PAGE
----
Northwest Airlines made a remarkable announcement recently -- it will no longer board its planes by rows. You know, the age-old practice of seating people in 10-row clumps starting from the back of the plane.
Why would the airline end what is clearly the most orderly and effective way to board an airplane? Precisely because it isn't.
From now on, it'll let first class, the disabled, the kids and frequent fliers board first. After that, it's first come, first served. And that's not even the wildest part of the plan. According to Northwest, letting people get on the plane randomly instead of by row will cut five to 10 minutes from the boarding process. By boarding randomly, the airline expects to board 200 people on a plane in 20 to 25 minutes. If my math is correct (and since I'm a graduate of the New Jersey public schools, you should have your doubts), that could result in up to a 30 percent reduction in boarding time.
Think about it. Forcing people to go onto a plane section by section creates logjams in different parts of the plane. On the other hand, letting people on randomly spreads the logjams all over the plane.
Why is this important for those not in the airline industry? Because it's my experience, reinforced by my e-mails for the last 10 years, that the vast majority of corporations think like Northwest Airlines used to think. They like to command and they like to control. Even when involved with a creative project, organizations want to see plans, projections and reports, and they want to hold lots and lots of meetings.
This announcement reminds us that sometimes a little chaos can get us all where we need to go faster. Significantly faster.
So why do corporations value order so highly? Oddly enough, I think it all comes from our experience in elementary school. A number of years ago I worked for a former Army general turned superintendent of schools for Seattle, John Stanford. He observed that our school system was largely set up in the early part of this century to create factory workers. And it hasn't changed from its earliest days. That's why, if you're like me, you probably remember a clear emphasis on discipline from your early years.
Factory workers. Obviously these days most of us are not on the line in factories but rather in jobs that require creativity and initiative. Yet, our brains were trained during the majority of our formative years to value order over all else.
You're probably thinking that I'm taking one little example and getting totally carried away. Ironically, I'm going to accuse you -- the corporate people reading this blog -- of doing the very same thing. Stop embracing command and control at the expense of allowing pockets of chaos to thrive throughout your organization.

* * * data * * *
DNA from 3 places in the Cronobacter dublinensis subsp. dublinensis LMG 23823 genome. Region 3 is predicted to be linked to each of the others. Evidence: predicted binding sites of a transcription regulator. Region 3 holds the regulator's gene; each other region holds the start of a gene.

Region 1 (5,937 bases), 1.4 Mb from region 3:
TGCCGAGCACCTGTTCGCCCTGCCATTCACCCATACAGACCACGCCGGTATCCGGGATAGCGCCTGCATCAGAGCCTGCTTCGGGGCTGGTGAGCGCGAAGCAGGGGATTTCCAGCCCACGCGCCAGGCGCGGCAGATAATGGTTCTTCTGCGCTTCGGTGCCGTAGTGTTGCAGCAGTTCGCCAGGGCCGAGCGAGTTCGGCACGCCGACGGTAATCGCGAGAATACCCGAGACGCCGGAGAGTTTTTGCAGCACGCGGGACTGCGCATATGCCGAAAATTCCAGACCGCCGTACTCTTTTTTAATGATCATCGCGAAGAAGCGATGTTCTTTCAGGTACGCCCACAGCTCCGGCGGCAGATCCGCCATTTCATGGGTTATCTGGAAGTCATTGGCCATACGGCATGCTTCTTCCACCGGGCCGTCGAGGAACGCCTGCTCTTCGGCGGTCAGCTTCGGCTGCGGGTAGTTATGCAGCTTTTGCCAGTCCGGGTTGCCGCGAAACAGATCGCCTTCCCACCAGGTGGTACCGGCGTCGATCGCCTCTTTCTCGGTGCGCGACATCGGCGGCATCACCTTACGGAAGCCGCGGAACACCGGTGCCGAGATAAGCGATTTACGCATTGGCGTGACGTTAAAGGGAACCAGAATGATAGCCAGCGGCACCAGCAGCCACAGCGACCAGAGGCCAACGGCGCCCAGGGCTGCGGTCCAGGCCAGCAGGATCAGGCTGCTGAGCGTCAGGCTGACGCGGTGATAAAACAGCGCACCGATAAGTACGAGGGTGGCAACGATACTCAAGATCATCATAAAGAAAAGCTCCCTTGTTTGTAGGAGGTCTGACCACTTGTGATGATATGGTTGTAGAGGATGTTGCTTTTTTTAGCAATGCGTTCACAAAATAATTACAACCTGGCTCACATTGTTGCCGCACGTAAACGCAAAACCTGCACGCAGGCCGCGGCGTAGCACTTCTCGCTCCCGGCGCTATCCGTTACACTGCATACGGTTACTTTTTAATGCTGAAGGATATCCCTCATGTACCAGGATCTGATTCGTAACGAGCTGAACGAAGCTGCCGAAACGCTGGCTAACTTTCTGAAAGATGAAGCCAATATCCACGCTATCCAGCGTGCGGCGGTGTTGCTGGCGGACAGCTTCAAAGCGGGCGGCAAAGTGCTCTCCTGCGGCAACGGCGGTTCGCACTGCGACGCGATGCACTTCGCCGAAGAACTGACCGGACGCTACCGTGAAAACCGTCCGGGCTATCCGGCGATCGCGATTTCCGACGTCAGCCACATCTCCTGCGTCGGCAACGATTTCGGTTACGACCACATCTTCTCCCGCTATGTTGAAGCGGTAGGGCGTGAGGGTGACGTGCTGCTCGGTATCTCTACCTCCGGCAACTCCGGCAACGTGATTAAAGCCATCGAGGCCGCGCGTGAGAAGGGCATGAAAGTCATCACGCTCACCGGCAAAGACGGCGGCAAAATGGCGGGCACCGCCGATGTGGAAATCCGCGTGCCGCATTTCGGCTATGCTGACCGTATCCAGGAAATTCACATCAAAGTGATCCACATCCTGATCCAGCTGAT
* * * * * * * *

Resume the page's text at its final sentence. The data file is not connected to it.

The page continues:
3M, widely seen as the corporation that consistently generates the most revenue from new products, allows all of its employees time to work on their pet projects during working hours. Sure, they have to finish their regular assignments, but they are given a little bit of leash to do something outside the scope of their jobs.
And that reminds me of the arch enemy of Maxwell Smart in the old TV show "Get Smart " -- it was chaos. All of our lives we've been told that chaos is the enemy. Make it your friend, like Northwest Airlines did, and you just might be surprised at how much more your organization will accomplish.
"Anyone who says businessmen deal in facts, not fiction, has never read old five-year projections." -- Malcolm Forbes
From "Leadership and the New Science" by Margaret Wheatley (Berrett Koehler, 1999):
"This is a strange world, and it promises only to get stranger. Niels Bohr, who engaged with Heisenberg in those long, nighttime conversations that ended in despair, once said that great ideas, when they appear, seem muddled and strange. They are only half understood by their discoverer and remain a mystery to everyone else. But if an idea does not appear bizarre, he counseled, there is no hope for it. So we must live with the strange and the bizarre, directed to unseen lands by faint glimmers of hope. Every moment of this journey requires that we be comfortable with uncertainty and appreciative of chaos' role. Every moment requires that we stay together. After all is said and done, we have the gift of each other. And we have life, whose great ordering powers, if we choose to work with them, will make us even more curious, wise and courageous."
Here are the results from a recent Working Wounded Blog/ABCNews.com online ballot:
Do you think executives are too greedy today?
There is no such thing as too greedy in business, 0 percent
They have the right amount of greed to run a business, 6.8 percent
Today's executives too greedy and out of control, 93 percent
Bob Rosner is a best-selling author, an internationally syndicated columnist, popular speaker, and a recent addition to the community of bloggers. He welcomes your comments at email@example.com.
This work is the opinion of the columnist and in no way reflects the opinion of ABC News.